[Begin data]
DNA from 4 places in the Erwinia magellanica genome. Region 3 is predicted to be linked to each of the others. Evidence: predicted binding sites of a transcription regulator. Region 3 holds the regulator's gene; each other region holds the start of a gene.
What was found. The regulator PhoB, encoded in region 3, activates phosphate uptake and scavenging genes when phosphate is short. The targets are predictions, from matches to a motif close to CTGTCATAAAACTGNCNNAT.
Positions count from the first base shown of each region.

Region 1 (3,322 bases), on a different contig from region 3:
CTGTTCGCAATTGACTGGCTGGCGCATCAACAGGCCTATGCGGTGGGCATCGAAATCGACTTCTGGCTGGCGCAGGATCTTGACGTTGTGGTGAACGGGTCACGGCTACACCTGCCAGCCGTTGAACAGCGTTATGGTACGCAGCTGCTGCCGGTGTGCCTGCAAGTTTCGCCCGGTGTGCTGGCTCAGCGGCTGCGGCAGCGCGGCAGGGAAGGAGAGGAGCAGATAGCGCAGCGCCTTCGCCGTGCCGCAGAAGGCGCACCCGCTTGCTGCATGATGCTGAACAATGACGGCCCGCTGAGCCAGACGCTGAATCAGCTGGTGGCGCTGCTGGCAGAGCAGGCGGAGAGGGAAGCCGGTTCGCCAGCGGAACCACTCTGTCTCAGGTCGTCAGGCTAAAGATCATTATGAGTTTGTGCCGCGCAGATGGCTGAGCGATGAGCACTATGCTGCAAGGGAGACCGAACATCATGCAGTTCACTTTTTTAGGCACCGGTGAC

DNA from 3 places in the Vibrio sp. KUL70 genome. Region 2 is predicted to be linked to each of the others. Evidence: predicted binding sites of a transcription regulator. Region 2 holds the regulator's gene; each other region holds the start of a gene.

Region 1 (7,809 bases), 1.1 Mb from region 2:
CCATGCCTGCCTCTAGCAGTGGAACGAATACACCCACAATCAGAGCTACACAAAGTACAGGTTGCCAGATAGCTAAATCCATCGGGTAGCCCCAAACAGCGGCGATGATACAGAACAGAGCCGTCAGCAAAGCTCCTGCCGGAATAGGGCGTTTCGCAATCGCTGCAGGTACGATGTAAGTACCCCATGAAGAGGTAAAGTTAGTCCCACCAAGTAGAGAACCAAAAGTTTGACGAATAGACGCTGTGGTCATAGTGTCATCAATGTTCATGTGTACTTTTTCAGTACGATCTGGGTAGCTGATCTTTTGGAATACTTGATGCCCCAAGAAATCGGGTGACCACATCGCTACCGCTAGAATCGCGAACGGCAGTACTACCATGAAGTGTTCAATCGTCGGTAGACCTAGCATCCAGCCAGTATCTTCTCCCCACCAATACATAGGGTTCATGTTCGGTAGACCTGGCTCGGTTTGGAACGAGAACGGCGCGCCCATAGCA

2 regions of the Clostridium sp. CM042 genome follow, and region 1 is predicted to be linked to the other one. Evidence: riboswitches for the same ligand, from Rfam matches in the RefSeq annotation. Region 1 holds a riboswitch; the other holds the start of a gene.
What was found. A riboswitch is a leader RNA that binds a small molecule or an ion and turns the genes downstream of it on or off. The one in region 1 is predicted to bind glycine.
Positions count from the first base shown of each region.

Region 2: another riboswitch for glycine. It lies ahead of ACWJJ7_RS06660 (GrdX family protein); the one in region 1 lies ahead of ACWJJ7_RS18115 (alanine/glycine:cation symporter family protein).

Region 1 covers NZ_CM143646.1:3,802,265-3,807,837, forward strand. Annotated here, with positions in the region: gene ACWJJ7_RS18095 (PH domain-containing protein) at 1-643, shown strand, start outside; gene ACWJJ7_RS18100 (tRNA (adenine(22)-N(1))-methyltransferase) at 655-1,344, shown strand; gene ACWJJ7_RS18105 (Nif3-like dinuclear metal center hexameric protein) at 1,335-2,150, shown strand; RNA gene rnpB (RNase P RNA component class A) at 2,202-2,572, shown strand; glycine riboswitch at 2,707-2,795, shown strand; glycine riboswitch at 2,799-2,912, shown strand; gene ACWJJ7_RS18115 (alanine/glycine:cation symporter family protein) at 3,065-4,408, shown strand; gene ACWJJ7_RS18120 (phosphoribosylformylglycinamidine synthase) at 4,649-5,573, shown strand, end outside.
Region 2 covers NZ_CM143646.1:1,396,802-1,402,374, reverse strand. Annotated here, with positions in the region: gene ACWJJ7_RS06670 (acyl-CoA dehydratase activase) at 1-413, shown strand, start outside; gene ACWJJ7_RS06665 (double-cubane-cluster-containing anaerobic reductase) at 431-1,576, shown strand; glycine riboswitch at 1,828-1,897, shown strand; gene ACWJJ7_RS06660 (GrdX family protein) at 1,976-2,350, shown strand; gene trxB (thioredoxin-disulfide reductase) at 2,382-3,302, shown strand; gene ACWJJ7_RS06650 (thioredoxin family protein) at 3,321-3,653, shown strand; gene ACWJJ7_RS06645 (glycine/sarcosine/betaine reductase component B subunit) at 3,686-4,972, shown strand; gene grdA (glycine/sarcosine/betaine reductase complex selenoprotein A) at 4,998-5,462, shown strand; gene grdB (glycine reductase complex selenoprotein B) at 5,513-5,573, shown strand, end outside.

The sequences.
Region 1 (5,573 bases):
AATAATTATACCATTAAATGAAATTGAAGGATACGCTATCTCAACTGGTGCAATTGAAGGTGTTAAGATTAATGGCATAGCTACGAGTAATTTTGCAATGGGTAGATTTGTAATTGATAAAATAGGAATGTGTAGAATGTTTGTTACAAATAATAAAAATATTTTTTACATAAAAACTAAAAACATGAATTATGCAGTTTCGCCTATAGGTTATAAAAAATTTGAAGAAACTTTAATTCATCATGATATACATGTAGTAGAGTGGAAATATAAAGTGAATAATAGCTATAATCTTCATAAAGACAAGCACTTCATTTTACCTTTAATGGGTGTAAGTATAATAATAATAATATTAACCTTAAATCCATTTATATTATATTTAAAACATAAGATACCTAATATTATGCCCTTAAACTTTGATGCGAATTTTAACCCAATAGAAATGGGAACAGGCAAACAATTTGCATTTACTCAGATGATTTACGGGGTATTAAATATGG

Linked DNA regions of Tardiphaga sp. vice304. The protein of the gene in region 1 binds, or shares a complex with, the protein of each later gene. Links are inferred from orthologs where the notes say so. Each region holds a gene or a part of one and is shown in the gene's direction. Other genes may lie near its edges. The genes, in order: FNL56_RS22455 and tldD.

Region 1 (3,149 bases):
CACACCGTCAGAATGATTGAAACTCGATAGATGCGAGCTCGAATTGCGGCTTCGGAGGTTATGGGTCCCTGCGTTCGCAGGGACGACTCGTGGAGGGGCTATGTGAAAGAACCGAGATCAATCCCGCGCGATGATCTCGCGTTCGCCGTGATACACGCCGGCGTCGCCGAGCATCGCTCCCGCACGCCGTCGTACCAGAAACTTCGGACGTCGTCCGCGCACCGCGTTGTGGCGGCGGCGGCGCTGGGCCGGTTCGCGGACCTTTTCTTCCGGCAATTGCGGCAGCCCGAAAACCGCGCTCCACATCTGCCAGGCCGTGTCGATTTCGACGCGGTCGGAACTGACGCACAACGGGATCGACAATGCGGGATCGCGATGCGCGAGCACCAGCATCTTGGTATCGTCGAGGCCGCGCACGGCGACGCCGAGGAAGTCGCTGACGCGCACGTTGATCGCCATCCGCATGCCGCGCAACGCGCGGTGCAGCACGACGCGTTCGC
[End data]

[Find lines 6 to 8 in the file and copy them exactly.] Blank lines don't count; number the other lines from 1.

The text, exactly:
DNA from 3 places in the Vibrio sp. KUL70 genome. Region 2 is predicted to be linked to each of the others. Evidence: predicted binding sites of a transcription regulator. Region 2 holds the regulator's gene; each other region holds the start of a gene.

Region 1 (7,809 bases), 1.1 Mb from region 2:
CCATGCCTGCCTCTAGCAGTGGAACGAATACACCCACAATCAGAGCTACACAAAGTACAGGTTGCCAGATAGCTAAATCCATCGGGTAGCCCCAAACAGCGGCGATGATACAGAACAGAGCCGTCAGCAAAGCTCCTGCCGGAATAGGGCGTTTCGCAATCGCTGCAGGTACGATGTAAGTACCCCATGAAGAGGTAAAGTTAGTCCCACCAAGTAGAGAACCAAAAGTTTGACGAATAGACGCTGTGGTCATAGTGTCATCAATGTTCATGTGTACTTTTTCAGTACGATCTGGGTAGCTGATCTTTTGGAATACTTGATGCCCCAAGAAATCGGGTGACCACATCGCTACCGCTAGAATCGCGAACGGCAGTACTACCATGAAGTGTTCAATCGTCGGTAGACCTAGCATCCAGCCAGTATCTTCTCCCCACCAATACATAGGGTTCATGTTCGGTAGACCTGGCTCGGTTTGGAACGAGAACGGCGCGCCCATAGCA